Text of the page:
Batch Versus Continuous Treatment
Oct 1, 1998 12:00 PM
Most industrial wastewater treatment processing can be classified as either batch or continuous systems. In a batch treatment system, a volume of wastewater is gathered, treated by chemical/physical/biological means, and discharged. In a continuous system, wastewater is continuously added and treated water is continuously discharged.
It is worth noting that a batch-treatment system operator does not have to discharge the water until he is fully satisfied that the batch has been treated properly. Conversely, with a continuous-treatment system, the operation is continuously discharging. The operator can take only a grab sample of the wastewater he is discharging and hope that the rest of the water has the same quality as the sample.
With a properly conscientious batch-treatment operator, there is no reason to discharge out-of-spec wastewater. Indeed, I have designed numerous batch wastewater treatment systems and have noted their ability to produce less out-of-spec wastewater than comparable continuous-flow wastewater treatment systems. In the real world with real wastewater treatment operators, these batch treatment systems have met with extremely high user satisfaction.
Furthermore, batch treatment systems more easily handle incoming wastewater that produces variable sludge volumes than do continuous-treatment systems. This is because the continuous system requires the operator to estimate the sludge production prior to operation in order to automate the system.
Underestimating sludge production can result in poor effluent quality from the clarifier. Overestimating sludge production can bog down dewatering of sludge. Sludge production is almost always estimated on the high side, making sludge dewatering inefficient on wastewaters that produce highly variable amounts of sludge.
The qualities that make batch treatment superior to continuous treatment also make it superior for wastewaters that call for a variable quantity of treatment chemicals. In this case, a batch system will be more efficient because the operator does not have to make conservative estimates of the quantity of treatment chemicals required.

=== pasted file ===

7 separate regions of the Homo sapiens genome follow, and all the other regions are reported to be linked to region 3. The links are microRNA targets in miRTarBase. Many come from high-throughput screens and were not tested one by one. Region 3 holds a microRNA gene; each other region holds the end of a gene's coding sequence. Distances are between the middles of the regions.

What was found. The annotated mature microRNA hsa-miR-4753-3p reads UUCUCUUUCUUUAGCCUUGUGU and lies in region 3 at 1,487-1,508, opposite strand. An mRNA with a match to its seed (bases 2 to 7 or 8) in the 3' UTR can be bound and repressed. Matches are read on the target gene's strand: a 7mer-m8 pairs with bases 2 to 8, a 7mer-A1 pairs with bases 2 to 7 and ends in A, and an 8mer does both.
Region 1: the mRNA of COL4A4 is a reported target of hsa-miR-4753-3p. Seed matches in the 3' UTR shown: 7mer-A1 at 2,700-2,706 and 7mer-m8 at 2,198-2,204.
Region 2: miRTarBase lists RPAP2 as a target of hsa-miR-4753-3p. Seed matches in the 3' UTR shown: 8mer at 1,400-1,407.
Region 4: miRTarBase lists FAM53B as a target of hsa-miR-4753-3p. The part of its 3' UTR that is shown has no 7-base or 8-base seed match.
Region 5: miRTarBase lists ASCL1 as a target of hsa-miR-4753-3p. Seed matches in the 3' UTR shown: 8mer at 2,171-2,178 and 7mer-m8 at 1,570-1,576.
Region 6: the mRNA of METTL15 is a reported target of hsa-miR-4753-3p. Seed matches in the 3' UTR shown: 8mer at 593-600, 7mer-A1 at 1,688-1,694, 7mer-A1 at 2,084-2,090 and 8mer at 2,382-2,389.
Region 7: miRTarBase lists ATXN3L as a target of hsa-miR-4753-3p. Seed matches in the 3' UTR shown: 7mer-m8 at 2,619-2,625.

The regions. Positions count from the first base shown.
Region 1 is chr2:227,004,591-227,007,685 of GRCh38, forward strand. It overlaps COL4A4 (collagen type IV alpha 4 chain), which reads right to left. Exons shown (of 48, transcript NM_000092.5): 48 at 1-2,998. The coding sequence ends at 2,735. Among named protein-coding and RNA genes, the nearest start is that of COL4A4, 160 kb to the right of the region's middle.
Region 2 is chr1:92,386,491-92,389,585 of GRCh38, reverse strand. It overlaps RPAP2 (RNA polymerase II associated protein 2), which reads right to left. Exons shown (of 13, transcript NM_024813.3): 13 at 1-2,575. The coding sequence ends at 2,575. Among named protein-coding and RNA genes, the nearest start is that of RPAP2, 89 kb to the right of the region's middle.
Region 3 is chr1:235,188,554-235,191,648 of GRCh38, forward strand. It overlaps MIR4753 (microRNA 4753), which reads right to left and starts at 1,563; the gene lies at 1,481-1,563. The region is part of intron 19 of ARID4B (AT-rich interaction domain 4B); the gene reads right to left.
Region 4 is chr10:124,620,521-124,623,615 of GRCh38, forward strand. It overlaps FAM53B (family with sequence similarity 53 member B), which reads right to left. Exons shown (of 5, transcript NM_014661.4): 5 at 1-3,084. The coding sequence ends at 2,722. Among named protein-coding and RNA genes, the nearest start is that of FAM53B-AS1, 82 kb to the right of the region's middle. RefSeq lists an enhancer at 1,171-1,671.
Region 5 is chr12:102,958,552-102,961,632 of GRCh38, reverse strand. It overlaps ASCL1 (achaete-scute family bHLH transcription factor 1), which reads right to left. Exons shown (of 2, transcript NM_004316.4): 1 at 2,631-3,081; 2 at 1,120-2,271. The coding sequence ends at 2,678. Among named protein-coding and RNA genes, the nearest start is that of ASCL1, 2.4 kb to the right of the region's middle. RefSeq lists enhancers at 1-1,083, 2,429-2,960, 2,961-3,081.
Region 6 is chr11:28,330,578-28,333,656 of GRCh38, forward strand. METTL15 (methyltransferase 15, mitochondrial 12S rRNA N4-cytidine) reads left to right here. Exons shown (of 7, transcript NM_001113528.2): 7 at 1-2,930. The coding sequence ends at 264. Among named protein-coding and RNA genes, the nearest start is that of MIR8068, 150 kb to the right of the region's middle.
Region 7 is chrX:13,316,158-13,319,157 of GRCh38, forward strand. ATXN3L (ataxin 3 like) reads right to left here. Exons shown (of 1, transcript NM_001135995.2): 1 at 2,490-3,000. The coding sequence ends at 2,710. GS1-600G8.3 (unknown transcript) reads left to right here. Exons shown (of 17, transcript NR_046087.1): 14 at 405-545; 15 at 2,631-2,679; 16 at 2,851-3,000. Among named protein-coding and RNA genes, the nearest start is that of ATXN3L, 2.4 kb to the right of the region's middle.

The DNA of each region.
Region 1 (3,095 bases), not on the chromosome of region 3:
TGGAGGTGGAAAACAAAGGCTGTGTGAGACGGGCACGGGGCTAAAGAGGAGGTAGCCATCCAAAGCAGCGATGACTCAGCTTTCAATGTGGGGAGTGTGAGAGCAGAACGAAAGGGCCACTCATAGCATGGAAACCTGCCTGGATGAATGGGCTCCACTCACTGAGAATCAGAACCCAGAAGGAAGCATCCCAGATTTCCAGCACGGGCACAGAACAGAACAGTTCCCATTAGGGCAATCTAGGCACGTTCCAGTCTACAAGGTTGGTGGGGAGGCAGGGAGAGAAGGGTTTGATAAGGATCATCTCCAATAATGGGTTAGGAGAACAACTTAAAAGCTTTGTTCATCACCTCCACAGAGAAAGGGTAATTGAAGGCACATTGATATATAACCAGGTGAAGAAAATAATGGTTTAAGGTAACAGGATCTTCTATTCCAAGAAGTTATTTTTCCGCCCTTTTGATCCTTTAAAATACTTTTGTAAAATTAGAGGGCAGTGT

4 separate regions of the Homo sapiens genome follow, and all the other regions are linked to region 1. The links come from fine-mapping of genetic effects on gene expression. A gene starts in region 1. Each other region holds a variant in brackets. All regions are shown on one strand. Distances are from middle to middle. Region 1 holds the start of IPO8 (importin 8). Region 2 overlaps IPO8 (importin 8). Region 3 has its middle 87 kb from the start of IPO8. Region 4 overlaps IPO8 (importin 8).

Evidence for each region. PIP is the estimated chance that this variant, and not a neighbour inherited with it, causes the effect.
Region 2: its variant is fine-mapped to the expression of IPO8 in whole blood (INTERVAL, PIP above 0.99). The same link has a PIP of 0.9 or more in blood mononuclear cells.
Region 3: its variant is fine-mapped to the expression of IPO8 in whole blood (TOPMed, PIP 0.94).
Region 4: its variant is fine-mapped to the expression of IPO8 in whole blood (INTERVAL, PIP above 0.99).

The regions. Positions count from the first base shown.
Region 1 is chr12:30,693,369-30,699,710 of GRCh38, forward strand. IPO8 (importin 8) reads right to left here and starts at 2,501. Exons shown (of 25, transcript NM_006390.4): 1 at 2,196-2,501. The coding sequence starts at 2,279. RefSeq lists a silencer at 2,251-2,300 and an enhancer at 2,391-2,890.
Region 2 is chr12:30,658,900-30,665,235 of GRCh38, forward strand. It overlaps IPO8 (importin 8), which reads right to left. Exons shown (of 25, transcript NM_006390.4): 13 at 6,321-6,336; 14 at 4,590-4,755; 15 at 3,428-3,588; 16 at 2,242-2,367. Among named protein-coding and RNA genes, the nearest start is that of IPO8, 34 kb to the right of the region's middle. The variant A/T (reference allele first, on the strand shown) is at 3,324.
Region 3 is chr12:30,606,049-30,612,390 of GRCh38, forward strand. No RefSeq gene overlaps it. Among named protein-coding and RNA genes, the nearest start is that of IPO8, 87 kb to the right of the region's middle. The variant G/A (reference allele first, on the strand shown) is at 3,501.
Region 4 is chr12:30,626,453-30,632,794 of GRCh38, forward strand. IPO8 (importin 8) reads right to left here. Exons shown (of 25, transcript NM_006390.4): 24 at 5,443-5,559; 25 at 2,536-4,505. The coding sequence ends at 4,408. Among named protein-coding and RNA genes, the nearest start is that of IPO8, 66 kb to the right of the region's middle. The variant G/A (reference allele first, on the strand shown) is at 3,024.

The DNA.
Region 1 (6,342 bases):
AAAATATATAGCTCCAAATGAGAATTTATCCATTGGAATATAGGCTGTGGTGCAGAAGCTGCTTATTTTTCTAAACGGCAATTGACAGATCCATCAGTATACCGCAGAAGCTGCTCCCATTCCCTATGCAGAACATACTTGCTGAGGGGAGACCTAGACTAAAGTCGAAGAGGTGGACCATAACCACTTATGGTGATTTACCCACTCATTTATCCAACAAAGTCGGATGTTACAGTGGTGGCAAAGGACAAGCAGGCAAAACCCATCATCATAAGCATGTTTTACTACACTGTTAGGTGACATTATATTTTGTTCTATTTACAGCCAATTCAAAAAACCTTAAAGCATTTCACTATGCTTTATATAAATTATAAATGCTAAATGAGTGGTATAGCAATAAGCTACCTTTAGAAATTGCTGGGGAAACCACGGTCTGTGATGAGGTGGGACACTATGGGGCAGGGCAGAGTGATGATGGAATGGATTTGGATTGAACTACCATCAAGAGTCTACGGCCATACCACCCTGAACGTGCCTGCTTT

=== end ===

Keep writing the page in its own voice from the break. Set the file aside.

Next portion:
The operator can add a moderate amount of chemicals at first. If this is inadequate, he can add more until the desired results are achieved. I have estimated that consumption of coagulants is cut by 50% when wastewater treatment operators switch from continuous to batch treatment. Reducing chemical consumption of coagulants also pays dividends in reduced sludge production which, in turn, reduces disposal costs.
Tank washes that have replaced vacuum rotary drum filters have experienced as fast as a 12-month payback. Savings are derived from the elimination of diatomaceous earth and a large reduction in the volume of sludge disposed.
Nevertheless, there has been a lot of confusion in the tank wash industry about the application of the filter press in wastewater treatment. The filter press cannot directly replace the rotary vacuum drum because it filters much too slowly.
Major revisions in the way wastewater is processed must be made to successfully utilize a filter press. Most importantly, the suspended solids (sludge) generated from treatment of the wastewater must be thickened by some means. Secondly, the sludge must be suitably conditioned to form a solid cake while in the press.
The typical means of thickening suspended solids in wastewater are by a clarifier or by an air flotation device. A clarifier is a simple sedimentation device that takes advantage ofthe fact that suspended solids, which are typically heavier than water, will fall to the bottom of a quiescent body of water. Air flotation devices utilize tiny air bubbles that attach to the suspended solids making them lighter than the surrounding water.
In air flotation, the suspended solids are skimmed off the surface of the water with a mechanical device. In sedimentation, suspended solids are removed from the bottom of the clarifier.-Bruce Bishkin
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